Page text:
In some cases, Apple says a docking station and wired network may be substituted for a wireless one, which would provide its own set of advantages. Referring back to its restaurant example, the electronics maker said each dinner table could include a docking station, and as such the location of that docking station is known.



"Thus, when a user places an order on a particular docking station with his or her media device, the merchant may know which table placed the order. In other embodiments, depending on the location of a particular docking station, server may provide different information," the company said. "For example, if a user is at a tourist attraction such as a zoo, server may provide primate information to a docking station located in the primate section of the zoo and may provide lizard information to docking station located in the lizard section. In yet another embodiment, a user may connect to docking station to download all localized-content onto media device, thereby giving a user the option to access the content when desired. For example, a user may download all localized-content for a tourist attraction (e.g., a museum). When the user moves from one area of the tourist attraction to another, the user may select content appropriate for the area her or she is in. For example, if the user is in the impressionist section of the Metropolitan Museum of Art, the user may select an audio file on impressionist art."



In the 8-page patent filing, authored back in November of 2006 -- just prior to the iPhone's unveiling -- Apple rattled off at least six other potential implementations of its short-ranged wireless system:

"Various location-based content that may be provided in connection with a merchant that sells goods and articles of manufacture. For example, a user may access music (e.g., being freely broadcast by the establishment or for sale on content source), advertisements (e.g., coupon specials, video advertisements, and audio advertisements), event calendar (e.g., to learn of exciting new events that may be occurring at the merchant), virtual card information may be exchanged, podcast, general information on merchant (e.g., return policies), product information (e.g., graphics of products, reviews of products, etc.), or any other suitable information pertinent to the merchant."

"Various location-based content that may be provided in connection with a merchant that sells food (e.g., a restaurant). For example, such a merchant may provide music (e.g., for purchase or for free listening), a menu (e.g., from which a user may place orders for foodstuffs), event schedule, general information on the merchant, reviews (e.g., Zagat survey), and any other suitable information pertinent to the merchant."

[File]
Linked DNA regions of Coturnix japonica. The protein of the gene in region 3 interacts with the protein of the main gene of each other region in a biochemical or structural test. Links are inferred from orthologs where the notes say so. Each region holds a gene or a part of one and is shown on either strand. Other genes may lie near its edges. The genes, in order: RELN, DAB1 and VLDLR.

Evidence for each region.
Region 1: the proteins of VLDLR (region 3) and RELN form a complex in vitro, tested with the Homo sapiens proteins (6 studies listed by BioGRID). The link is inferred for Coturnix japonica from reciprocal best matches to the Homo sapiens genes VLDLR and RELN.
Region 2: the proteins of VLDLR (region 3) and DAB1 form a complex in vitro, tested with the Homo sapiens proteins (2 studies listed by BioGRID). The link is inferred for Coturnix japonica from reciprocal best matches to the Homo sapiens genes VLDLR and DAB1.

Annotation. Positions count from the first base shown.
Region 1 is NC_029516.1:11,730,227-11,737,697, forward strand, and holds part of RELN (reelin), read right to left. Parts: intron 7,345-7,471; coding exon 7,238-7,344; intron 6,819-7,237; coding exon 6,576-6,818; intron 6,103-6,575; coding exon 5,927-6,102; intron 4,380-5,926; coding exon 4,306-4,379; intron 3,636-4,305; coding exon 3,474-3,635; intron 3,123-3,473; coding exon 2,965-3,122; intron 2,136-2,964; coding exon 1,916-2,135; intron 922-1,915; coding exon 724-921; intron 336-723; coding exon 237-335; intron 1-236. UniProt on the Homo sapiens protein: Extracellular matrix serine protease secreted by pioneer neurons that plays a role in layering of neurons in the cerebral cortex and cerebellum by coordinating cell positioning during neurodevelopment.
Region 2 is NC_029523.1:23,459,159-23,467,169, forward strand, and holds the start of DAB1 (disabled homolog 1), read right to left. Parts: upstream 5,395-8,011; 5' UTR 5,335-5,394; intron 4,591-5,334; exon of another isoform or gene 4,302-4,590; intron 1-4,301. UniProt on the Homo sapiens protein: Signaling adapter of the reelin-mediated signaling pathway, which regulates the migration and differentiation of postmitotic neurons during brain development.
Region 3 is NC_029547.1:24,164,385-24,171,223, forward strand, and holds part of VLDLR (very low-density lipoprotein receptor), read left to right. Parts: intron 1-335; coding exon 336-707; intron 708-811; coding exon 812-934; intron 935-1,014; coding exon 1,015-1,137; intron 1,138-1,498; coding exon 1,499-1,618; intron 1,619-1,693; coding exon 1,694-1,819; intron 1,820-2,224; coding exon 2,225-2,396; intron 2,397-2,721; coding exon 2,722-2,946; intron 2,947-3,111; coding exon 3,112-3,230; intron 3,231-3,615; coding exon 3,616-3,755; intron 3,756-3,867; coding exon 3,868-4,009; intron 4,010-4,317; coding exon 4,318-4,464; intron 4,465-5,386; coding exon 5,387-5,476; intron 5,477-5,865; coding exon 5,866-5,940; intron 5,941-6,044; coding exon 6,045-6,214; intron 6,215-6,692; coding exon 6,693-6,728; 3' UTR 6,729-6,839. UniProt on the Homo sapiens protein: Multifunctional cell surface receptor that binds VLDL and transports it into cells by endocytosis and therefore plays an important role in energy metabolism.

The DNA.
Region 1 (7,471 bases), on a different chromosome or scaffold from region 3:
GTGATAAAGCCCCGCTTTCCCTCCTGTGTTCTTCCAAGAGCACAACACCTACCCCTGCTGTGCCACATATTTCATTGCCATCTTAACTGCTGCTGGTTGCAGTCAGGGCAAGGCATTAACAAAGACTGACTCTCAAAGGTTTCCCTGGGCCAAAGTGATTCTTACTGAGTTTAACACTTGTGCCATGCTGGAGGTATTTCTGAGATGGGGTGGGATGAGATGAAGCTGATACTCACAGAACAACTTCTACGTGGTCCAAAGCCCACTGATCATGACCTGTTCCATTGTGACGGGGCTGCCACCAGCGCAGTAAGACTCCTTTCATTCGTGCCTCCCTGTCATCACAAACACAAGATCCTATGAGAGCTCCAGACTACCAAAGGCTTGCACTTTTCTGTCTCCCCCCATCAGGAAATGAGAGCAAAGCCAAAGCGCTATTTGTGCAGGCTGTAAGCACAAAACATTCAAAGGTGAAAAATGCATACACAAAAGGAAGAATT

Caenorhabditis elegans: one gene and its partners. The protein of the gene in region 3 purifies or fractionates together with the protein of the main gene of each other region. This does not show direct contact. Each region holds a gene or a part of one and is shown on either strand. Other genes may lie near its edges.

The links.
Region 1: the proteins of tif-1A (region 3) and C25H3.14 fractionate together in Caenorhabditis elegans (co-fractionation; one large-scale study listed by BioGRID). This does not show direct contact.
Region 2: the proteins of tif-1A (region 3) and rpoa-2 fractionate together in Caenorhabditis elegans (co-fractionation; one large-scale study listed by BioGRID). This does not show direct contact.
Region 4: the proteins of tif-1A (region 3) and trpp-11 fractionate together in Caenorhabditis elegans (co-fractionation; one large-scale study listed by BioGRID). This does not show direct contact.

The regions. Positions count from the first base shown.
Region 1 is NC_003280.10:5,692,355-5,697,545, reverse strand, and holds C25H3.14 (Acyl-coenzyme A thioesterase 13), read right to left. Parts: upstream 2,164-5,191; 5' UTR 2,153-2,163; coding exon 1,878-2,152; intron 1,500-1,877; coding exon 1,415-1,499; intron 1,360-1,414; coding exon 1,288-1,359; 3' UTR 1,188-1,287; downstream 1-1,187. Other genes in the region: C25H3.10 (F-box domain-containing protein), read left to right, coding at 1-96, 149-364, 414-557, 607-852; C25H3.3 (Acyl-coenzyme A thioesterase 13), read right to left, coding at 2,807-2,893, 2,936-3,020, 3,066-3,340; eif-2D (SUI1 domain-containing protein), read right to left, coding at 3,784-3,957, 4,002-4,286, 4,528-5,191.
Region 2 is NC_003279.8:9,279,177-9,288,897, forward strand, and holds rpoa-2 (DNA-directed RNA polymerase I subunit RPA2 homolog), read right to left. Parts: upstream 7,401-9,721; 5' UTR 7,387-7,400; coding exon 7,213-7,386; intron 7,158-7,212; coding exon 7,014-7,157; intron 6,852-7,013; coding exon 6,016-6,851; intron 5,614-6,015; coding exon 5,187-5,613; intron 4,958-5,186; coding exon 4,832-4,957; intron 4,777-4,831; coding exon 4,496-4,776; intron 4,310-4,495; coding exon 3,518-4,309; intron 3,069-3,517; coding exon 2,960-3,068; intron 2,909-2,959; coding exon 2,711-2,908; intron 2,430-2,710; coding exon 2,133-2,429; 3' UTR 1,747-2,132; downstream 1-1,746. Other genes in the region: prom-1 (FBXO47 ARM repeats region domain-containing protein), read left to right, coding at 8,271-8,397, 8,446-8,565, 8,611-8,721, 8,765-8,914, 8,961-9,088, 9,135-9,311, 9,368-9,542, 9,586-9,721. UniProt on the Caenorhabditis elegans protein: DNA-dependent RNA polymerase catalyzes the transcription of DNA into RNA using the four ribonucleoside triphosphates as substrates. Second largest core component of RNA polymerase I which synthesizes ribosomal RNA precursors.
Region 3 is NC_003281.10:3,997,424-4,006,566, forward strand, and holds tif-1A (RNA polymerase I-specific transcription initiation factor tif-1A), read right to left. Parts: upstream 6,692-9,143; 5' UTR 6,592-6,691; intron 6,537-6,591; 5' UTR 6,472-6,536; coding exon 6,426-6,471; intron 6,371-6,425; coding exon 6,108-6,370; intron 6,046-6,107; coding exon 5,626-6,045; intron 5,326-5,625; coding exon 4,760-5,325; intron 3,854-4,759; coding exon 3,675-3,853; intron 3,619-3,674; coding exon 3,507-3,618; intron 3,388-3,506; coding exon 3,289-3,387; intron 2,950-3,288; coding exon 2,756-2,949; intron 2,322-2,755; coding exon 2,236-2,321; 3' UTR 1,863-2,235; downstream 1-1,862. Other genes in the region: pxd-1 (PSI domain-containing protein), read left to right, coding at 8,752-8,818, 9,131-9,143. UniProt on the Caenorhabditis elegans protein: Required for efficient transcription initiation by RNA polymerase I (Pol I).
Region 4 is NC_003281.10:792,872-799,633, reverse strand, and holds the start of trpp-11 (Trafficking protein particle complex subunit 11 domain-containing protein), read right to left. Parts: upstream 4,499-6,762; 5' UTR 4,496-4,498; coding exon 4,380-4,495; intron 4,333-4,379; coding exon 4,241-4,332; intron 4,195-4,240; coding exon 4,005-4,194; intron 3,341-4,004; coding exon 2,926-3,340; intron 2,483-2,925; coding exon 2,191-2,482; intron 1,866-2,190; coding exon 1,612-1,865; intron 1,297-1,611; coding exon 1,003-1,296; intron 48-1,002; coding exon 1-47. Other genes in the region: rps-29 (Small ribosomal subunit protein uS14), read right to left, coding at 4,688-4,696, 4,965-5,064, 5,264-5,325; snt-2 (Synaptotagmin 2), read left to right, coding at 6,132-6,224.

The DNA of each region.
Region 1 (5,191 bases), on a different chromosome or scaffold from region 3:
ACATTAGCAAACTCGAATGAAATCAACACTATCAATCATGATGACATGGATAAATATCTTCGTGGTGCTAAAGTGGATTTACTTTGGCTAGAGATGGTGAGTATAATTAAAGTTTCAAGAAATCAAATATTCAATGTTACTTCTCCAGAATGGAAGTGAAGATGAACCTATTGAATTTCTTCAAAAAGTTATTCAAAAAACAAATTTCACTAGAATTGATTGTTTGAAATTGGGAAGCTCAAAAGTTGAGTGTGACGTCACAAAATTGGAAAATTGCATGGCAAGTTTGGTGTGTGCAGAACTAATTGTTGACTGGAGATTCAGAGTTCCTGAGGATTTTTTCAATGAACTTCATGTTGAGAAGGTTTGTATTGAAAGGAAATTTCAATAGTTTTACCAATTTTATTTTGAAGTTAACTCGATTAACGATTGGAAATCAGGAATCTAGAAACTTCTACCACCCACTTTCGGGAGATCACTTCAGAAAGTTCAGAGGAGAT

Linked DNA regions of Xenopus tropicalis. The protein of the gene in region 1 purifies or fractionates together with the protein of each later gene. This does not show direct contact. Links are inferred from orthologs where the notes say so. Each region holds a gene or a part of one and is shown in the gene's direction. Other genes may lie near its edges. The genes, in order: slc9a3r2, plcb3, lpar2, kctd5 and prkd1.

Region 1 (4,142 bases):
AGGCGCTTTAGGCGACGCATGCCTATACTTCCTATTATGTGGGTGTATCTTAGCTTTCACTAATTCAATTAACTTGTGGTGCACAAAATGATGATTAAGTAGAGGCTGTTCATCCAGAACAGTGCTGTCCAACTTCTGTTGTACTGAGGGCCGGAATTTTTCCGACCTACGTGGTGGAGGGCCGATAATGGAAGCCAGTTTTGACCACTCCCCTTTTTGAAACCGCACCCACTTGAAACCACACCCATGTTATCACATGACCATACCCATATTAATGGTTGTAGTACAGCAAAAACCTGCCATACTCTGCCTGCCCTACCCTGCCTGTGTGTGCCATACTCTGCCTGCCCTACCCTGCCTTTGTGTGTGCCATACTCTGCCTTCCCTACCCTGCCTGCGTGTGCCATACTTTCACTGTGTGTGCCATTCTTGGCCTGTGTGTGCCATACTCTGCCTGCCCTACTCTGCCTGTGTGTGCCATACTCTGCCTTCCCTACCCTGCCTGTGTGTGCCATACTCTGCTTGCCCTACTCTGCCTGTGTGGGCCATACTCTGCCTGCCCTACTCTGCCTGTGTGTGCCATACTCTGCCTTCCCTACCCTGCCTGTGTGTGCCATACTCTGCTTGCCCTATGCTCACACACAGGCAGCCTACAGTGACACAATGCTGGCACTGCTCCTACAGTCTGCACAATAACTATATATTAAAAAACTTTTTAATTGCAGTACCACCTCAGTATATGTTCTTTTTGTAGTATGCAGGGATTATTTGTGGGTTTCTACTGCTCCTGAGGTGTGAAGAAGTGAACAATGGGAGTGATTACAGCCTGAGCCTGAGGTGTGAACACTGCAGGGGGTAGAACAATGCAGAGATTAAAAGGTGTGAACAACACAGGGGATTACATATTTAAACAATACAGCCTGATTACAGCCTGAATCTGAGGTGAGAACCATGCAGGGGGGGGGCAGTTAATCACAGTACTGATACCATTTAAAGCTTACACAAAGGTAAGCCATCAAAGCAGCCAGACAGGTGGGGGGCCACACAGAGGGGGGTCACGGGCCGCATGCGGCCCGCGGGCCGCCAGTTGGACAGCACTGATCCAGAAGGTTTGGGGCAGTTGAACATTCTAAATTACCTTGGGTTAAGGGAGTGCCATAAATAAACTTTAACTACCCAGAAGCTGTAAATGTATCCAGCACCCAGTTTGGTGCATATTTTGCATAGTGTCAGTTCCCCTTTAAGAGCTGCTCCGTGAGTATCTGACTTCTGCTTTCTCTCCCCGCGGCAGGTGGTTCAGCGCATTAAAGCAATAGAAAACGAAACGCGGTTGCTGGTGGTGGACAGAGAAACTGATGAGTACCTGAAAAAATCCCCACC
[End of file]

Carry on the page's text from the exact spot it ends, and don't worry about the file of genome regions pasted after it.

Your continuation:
"Various location-based content that may be provided in connection with a concert or other music venue. A concert or music venue may provide content including, for example, music, setlists, virtual cards, website information, schedule information (e.g., for upcoming shows at the venue), graphics (e.g., album art, pictures of the band members, etc.), ticket sales (e.g., provide user option to purchase tickets in advance), general information relating to the concert, or any other information."

"Various location-based content that may be provided in connection with a theater or movie. For example, local content may include music, soundtracks (e.g., for purchase from a content source), movies (e.g., for purchase from content source), podcast (e.g., audio commentary relating to the movie such as director's commentary), showtime schedule, advertisements, ticket purchasing, real-time translation (e.g., if a foreign file or an opera in a foreign language), graphics, or any other suitable information."

"Various location-based content that may be provided in connection with a tourist attraction (e.g., a museum or zoo). Local content may include, for example, audio podcasts, maps, event schedule, advertisements, general information, graphics (e.g., animal pictures), and any other suitable information. Because tourist attractions can be relatively large (e.g., Disney World) and children often frequent such places, parents may be concerned of a child's whereabouts if not directly within their sight. Assuming the parent and child both have a media device, and the tourist attraction or other large area (e.g., city) has a distributed network, a location program may be executed to determine the location of the child's media device."